The Seventh Daughter: My Culinary Journey from Beijing to San Francisco

Front Cover
Ten Speed Press, 2007 - Cooking - 246 pages
4 Reviews
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A pioneer in the food world, Cecilia Chiang introduced Americans to authentic northern Chinese cuisine at her San Francisco restaurant, the Mandarin, in 1961, earning the adoration of generations of diners, including local luminaries such as Marion Cunningham, Ruth Reichl, and Chuck Williams. In THE SEVENTH DAUGHTER, Chiang presents a classic collection of recipes framed by her gripping life's story. Beginning with her account of a privileged childhood in 1920s and 1930s Beijing, Chiang chronicles a 1,000-mile trek on foot in the wake of the Japanese occupation, her arrival in San Francisco, and her transformation from accidental restaurateur to culinary pioneer. The book's recipes feature cherished childhood dishes and definitive Mandarin classics, while showcasing Cecilia's purist approach to authentic Chinese home cooking.

 The signature recipes and extraordinary story of Cecilia Chiang, the grande dame of Chinese cooking in America. Includes more than 80 recipes, 20 full-color styled food photographs, and archival photography from Chiang's private collection. Recipes feature in-depth notes on sourcing ingredients and tips on simplifying the recipes. Features menus for putting together Chinese banquets and dinners at home. Reviews“If The Seventh Daughter were filled only with her delicious, doable recipes, it would be a wonderful book. But it's also a moving memoir of a plucky woman who grew up in a Beijing palace anad has witnessed everything from foot binding to free love.”—O, The Oprah Magazine One of the Best Cookbooks of the Year: “Full of great food and life lessons.”—7 x 7One of the Best Cookbooks of the Year—Angeleno“Chiang's story is gripping.”—Los Angeles Times“Part memoir and part recipe collection, [Chiang] shares her favorite recipes alongside great stories.”—New York Times Book ReviewOne of the year's best cookbooks: “[A] fascinating book . . . Chiang's enticing, easy-to-follow recipes bridge the divide between restaurant and home cooking.”—Gourmet“This book, a memoir peppered with recipes, tells of a long, eventful life well-lived. Perfect for both cooks and those interested in Chinese culture.”—Chicago Tribune“A cookbook and a memoir woven together with precision and beauty.” —Portland Oregonian “This book is a connoisseur's delight, as well as an interesting glimpse into an extraordinary life.” —Seattle Times“A book that is hard to put down.”—Philadelphia Inquirer “The book authentically depicts Chinese food and culture. Perfect for Asian food fans.” —Solano magazine “A passionate story of food and perseverance.” —Marin magazine “Part cookbook, part memoir, it tells the fascinating story of Cecilia Chiang.” —San Jose Mercury News“Yes, the book is filled with many wonderful recipes, but it's Chiang's storytelling that's the real star.”—Foreword magazine“A tasty mix of personal history and recipes.”—More Magazine“[The Seventh Daughter] recounts a life filled with enough trauma, tragedy, and triumph for a Ken Burns epic.”—San Francisco Chronicle“A fascinating read.”—Library Journal“A rich, heartfelt volume filled with recipes and stories . . . Foodies intrigued by Chinese food and culinary history—and the life of a remarkable restaurateur—will relish the journey through this book.”—Publishers Weekly"It's a beautiful story...there's wonderful pictures in there and just great recipes."—Good Morning America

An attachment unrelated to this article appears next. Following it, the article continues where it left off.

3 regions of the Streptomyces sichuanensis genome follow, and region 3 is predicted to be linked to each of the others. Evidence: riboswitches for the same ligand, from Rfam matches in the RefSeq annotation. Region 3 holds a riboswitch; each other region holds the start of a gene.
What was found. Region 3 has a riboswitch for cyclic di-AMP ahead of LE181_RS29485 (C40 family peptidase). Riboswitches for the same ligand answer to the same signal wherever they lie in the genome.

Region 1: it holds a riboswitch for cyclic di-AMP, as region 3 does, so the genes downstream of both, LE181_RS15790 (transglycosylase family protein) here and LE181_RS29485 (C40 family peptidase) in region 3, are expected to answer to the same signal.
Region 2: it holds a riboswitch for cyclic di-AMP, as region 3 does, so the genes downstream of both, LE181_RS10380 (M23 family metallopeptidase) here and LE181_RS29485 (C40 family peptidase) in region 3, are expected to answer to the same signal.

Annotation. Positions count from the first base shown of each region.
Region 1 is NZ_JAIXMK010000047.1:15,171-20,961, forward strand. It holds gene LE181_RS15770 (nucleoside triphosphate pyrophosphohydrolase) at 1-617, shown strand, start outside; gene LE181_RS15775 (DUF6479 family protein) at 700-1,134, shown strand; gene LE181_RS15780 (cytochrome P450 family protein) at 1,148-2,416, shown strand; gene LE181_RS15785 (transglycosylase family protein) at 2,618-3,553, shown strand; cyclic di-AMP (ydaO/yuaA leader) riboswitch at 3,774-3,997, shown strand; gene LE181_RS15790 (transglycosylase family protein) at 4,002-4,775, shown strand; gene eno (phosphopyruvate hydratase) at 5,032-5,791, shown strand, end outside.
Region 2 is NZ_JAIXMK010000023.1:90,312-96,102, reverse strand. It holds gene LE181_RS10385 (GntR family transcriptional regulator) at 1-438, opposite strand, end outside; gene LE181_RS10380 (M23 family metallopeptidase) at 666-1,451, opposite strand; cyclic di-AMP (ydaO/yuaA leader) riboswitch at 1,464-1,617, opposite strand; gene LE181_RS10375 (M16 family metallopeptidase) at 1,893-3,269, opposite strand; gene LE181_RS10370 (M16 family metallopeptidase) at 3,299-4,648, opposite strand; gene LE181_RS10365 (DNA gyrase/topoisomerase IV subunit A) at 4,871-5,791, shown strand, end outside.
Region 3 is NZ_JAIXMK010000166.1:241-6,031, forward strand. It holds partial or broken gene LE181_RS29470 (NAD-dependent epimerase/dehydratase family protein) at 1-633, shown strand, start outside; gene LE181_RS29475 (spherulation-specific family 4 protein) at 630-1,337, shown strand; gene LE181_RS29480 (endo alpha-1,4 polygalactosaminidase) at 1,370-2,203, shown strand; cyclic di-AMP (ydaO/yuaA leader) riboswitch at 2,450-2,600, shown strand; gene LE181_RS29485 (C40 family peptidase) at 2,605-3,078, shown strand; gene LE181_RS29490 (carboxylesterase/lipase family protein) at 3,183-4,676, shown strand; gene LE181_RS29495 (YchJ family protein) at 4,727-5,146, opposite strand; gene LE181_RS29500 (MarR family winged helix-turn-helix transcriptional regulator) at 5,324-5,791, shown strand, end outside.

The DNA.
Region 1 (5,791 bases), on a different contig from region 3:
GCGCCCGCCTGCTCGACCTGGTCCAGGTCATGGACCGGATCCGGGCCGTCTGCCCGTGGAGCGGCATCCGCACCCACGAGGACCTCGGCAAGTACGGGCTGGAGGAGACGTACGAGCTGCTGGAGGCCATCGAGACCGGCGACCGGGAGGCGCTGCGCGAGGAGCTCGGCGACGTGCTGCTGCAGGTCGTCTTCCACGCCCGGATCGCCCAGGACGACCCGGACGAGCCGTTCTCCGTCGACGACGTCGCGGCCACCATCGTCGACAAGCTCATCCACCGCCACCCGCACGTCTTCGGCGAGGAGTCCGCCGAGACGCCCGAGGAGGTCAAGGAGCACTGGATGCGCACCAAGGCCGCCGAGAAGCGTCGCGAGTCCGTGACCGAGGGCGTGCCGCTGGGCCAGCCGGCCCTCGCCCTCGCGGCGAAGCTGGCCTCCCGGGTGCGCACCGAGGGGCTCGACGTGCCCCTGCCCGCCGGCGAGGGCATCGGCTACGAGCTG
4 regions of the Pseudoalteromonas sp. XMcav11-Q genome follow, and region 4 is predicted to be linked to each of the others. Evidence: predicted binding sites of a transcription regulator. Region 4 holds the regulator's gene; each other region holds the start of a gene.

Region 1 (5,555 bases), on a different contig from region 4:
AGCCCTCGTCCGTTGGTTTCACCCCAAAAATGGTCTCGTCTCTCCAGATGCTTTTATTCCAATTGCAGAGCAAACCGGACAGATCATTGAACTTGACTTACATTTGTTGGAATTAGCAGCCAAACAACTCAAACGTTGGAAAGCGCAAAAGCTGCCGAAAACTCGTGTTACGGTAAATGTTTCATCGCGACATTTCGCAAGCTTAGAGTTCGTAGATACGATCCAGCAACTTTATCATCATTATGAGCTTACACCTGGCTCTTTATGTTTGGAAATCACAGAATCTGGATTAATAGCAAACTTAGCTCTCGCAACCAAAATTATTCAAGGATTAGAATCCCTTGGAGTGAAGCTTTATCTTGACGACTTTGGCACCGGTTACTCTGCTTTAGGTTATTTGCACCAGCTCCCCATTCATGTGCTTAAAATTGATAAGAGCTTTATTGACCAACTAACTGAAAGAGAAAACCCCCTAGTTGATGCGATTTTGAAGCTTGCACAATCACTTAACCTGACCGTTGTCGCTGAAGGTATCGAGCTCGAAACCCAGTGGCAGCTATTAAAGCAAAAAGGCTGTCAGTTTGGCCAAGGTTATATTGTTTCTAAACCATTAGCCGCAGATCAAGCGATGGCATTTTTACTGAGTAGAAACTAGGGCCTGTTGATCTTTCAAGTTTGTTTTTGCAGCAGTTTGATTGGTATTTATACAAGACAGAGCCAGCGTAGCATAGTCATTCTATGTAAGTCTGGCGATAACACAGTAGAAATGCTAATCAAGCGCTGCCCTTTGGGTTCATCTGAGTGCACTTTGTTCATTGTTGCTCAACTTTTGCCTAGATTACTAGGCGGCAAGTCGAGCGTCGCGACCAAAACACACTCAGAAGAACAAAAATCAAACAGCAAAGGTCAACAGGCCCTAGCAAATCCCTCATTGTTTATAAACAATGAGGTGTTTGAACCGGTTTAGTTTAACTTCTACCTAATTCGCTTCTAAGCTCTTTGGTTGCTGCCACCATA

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LibraryThing Review

User Review  - quondame - LibraryThing

A life story told somewhat dispassionately and in set pieces, but enlivened with memories of meaningful foods and meals. I know I dined at The Mandarin in Beverly Hills, and may well have in SF as ... Read full review

LibraryThing Review

User Review  - Kellyannbrown - LibraryThing

Is it a cookbook? Is it an autobiography? Is it social commentary? I found this book to be all of these things. Cecilia Chiang has led an adventurous life, ranging from the acquisition of a bicycle, a ... Read full review

Contents

INTRODUCTION 1
1
Kum Kee are all good
6
THE MANDARIN 9
9
Famous Recipes from The Mandarin
26
THE SEVENTH DAUGHTER
47
LOVE AND MARRIAGE CHINESE STYLE
69
BICYCLES
89
Poultry
96
THE TOOLONG WALK PARTI
131
THE TOOLONG WALK PART II
149
A FORTUNATE COOKIE
169
SHANGHAIED TO TOKYO
189
Fish and Shellfish
204
SAYING GOODBYE
213
Desserts
223
Quick Recipes for Busy Cooks
232

RED ENVELOPES
109
Meats
115

Common terms and phrases

About the author (2007)

In 1961 CECILIA CHIANG opened the Mandarin, which became a San Francisco institution. In 1974 she wrote the cookbook The Mandarin Way, and her career blossomed to include television appearances, cooking demonstrations, and contributions to international magazines and newspapers. She consults for popular Bay Area restaurants, including Betelnut and Shanghai 1930. Chiang lives in the San Francisco Bay Area.

Bibliographic information